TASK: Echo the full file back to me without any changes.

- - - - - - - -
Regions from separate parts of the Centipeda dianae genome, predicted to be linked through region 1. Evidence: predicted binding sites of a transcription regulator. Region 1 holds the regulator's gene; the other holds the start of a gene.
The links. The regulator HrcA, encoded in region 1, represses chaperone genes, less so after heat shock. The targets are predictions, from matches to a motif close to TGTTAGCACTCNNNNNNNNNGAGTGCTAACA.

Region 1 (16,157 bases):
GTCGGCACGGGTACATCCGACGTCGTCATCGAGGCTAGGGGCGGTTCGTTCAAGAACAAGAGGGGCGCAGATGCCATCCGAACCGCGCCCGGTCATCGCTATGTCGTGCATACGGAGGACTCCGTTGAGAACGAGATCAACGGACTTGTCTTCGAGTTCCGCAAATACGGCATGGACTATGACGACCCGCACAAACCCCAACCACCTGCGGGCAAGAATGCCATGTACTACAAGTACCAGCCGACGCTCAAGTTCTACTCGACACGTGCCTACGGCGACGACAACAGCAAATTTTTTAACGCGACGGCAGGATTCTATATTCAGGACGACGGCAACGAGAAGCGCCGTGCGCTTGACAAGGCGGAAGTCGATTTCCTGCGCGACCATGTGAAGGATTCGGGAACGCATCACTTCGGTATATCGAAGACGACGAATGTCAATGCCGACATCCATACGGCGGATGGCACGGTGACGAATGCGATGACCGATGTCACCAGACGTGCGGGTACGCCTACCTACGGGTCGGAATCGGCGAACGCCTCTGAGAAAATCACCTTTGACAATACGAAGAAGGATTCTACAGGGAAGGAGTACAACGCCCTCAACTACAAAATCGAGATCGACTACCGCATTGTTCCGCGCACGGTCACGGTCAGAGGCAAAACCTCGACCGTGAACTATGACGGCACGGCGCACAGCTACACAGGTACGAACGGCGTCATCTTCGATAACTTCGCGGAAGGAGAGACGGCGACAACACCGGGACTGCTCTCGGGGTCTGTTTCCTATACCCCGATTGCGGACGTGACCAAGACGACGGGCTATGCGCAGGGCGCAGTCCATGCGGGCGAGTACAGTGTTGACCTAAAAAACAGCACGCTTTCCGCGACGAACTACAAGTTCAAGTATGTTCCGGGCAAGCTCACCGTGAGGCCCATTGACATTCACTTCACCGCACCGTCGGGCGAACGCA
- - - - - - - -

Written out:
Regions from separate parts of the Centipeda dianae genome, predicted to be linked through region 1. Evidence: predicted binding sites of a transcription regulator. Region 1 holds the regulator's gene; the other holds the start of a gene.
The links. The regulator HrcA, encoded in region 1, represses chaperone genes, less so after heat shock. The targets are predictions, from matches to a motif close to TGTTAGCACTCNNNNNNNNNGAGTGCTAACA.

Region 1 (16,157 bases):
GTCGGCACGGGTACATCCGACGTCGTCATCGAGGCTAGGGGCGGTTCGTTCAAGAACAAGAGGGGCGCAGATGCCATCCGAACCGCGCCCGGTCATCGCTATGTCGTGCATACGGAGGACTCCGTTGAGAACGAGATCAACGGACTTGTCTTCGAGTTCCGCAAATACGGCATGGACTATGACGACCCGCACAAACCCCAACCACCTGCGGGCAAGAATGCCATGTACTACAAGTACCAGCCGACGCTCAAGTTCTACTCGACACGTGCCTACGGCGACGACAACAGCAAATTTTTTAACGCGACGGCAGGATTCTATATTCAGGACGACGGCAACGAGAAGCGCCGTGCGCTTGACAAGGCGGAAGTCGATTTCCTGCGCGACCATGTGAAGGATTCGGGAACGCATCACTTCGGTATATCGAAGACGACGAATGTCAATGCCGACATCCATACGGCGGATGGCACGGTGACGAATGCGATGACCGATGTCACCAGACGTGCGGGTACGCCTACCTACGGGTCGGAATCGGCGAACGCCTCTGAGAAAATCACCTTTGACAATACGAAGAAGGATTCTACAGGGAAGGAGTACAACGCCCTCAACTACAAAATCGAGATCGACTACCGCATTGTTCCGCGCACGGTCACGGTCAGAGGCAAAACCTCGACCGTGAACTATGACGGCACGGCGCACAGCTACACAGGTACGAACGGCGTCATCTTCGATAACTTCGCGGAAGGAGAGACGGCGACAACACCGGGACTGCTCTCGGGGTCTGTTTCCTATACCCCGATTGCGGACGTGACCAAGACGACGGGCTATGCGCAGGGCGCAGTCCATGCGGGCGAGTACAGTGTTGACCTAAAAAACAGCACGCTTTCCGCGACGAACTACAAGTTCAAGTATGTTCCGGGCAAGCTCACCGTGAGGCCCATTGACATTCACTTCACCGCACCGTCGGGCGAACGCA